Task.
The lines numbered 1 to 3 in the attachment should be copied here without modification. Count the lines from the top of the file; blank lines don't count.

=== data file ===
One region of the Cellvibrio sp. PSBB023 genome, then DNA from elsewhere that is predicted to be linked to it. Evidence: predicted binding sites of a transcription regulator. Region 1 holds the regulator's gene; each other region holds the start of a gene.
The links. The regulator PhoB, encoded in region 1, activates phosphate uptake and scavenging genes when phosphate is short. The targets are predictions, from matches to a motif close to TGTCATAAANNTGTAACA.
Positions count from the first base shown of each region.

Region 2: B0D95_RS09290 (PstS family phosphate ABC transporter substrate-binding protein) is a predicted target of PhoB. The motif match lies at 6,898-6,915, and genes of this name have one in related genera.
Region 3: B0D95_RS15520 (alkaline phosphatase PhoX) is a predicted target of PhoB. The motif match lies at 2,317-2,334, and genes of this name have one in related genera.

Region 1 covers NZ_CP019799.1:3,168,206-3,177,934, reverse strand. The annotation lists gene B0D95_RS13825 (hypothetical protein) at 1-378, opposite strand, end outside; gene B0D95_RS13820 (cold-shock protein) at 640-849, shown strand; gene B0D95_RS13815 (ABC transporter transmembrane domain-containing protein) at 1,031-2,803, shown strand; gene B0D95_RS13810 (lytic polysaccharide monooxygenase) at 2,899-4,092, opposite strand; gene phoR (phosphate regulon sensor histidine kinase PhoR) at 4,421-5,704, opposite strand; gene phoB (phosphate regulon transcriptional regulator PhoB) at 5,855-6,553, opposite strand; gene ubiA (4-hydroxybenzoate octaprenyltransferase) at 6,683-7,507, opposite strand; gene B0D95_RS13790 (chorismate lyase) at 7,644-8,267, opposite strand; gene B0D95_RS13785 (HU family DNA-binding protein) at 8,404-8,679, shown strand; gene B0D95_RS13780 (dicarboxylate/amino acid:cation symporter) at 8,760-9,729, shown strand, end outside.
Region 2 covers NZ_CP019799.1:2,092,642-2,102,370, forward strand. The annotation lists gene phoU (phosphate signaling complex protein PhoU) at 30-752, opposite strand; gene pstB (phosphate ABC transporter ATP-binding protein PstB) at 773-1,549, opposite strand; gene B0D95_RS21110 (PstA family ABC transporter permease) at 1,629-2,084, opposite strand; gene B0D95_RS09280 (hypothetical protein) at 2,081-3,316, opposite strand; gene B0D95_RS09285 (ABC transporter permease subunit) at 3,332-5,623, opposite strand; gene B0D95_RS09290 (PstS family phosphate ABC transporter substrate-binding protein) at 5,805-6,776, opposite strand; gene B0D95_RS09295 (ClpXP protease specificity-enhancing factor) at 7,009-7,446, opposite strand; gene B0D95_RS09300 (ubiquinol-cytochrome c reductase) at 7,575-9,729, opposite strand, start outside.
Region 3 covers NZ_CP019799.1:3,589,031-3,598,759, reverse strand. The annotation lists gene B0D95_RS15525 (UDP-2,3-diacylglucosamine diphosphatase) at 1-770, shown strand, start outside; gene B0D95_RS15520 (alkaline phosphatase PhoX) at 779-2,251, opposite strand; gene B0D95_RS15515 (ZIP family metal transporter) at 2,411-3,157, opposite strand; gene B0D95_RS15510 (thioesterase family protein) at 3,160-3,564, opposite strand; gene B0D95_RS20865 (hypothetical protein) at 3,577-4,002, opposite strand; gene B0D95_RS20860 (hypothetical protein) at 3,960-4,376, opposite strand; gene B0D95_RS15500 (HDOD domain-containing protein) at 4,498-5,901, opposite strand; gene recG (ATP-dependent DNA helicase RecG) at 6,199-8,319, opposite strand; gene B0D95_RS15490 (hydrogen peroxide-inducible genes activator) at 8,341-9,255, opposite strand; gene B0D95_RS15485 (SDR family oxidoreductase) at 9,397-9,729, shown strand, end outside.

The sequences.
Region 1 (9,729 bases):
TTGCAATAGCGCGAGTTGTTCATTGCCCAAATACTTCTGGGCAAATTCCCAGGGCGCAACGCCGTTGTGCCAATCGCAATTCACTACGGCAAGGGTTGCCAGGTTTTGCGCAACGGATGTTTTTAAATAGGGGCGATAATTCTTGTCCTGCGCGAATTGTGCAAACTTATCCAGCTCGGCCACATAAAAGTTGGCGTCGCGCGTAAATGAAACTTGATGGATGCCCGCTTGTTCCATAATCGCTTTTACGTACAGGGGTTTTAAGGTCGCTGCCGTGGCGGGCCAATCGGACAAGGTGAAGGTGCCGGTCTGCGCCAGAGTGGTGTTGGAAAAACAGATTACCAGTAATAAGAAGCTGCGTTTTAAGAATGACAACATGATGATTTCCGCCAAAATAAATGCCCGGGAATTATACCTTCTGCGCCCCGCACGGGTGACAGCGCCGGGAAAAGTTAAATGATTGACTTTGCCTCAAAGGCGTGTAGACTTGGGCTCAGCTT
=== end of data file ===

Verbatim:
One region of the Cellvibrio sp. PSBB023 genome, then DNA from elsewhere that is predicted to be linked to it. Evidence: predicted binding sites of a transcription regulator. Region 1 holds the regulator's gene; each other region holds the start of a gene.
The links. The regulator PhoB, encoded in region 1, activates phosphate uptake and scavenging genes when phosphate is short. The targets are predictions, from matches to a motif close to TGTCATAAANNTGTAACA.
Positions count from the first base shown of each region.